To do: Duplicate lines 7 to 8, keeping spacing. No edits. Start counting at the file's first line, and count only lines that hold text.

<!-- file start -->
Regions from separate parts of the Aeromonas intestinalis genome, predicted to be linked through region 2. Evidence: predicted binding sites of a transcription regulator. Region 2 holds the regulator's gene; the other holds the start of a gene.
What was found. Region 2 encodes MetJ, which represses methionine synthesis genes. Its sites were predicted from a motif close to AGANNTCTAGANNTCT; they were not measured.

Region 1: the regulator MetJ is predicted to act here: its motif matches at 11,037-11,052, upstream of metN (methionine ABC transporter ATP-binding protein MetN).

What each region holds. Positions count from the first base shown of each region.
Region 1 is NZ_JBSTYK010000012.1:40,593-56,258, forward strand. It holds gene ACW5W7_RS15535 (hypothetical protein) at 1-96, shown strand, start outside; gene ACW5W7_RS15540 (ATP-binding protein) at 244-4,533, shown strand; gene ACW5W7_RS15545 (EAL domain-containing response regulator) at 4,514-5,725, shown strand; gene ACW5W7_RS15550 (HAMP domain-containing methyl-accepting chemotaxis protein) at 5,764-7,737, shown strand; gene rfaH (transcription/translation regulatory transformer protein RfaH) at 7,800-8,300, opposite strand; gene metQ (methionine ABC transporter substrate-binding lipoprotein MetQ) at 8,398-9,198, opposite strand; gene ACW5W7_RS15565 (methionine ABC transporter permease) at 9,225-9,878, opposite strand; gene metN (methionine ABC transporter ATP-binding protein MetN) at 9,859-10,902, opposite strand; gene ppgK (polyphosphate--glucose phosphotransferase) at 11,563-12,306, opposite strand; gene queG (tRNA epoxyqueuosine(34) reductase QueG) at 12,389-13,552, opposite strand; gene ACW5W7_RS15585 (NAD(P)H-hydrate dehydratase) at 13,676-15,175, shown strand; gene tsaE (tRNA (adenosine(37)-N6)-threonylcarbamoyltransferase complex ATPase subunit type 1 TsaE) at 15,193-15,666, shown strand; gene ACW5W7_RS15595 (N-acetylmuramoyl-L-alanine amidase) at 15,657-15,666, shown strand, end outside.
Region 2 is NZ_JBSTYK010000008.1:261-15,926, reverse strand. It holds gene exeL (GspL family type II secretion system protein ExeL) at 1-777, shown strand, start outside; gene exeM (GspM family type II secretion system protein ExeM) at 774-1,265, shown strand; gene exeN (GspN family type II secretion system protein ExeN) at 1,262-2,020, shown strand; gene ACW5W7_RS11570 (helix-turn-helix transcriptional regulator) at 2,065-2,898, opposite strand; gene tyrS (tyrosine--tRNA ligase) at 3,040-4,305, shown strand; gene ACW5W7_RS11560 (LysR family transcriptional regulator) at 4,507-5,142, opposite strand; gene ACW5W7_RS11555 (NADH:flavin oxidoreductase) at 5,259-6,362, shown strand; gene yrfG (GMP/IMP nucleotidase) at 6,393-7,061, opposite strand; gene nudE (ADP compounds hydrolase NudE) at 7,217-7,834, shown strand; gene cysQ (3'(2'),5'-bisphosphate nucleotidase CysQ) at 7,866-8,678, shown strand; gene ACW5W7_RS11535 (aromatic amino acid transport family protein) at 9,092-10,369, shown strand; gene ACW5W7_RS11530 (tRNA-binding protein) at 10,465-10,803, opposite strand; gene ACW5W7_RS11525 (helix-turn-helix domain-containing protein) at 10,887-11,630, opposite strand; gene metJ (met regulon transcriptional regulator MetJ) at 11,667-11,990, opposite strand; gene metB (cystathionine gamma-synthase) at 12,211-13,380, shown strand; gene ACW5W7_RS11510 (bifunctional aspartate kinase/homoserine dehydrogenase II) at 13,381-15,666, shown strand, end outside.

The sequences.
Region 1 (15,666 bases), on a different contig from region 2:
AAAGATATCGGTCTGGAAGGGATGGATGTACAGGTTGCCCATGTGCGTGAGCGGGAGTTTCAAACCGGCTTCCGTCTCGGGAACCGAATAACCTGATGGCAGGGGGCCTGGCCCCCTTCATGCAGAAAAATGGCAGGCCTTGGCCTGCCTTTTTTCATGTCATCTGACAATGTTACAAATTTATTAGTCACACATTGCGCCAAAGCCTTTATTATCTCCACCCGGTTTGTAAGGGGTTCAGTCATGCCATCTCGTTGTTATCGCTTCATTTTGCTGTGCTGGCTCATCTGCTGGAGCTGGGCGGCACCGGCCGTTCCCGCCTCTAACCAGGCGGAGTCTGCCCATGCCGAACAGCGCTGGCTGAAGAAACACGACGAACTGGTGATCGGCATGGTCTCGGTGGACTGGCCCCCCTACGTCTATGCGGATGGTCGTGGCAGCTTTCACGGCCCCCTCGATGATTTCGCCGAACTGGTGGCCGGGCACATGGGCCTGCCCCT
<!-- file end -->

The sequences.
Region 1 (15,666 bases), on a different contig from region 2: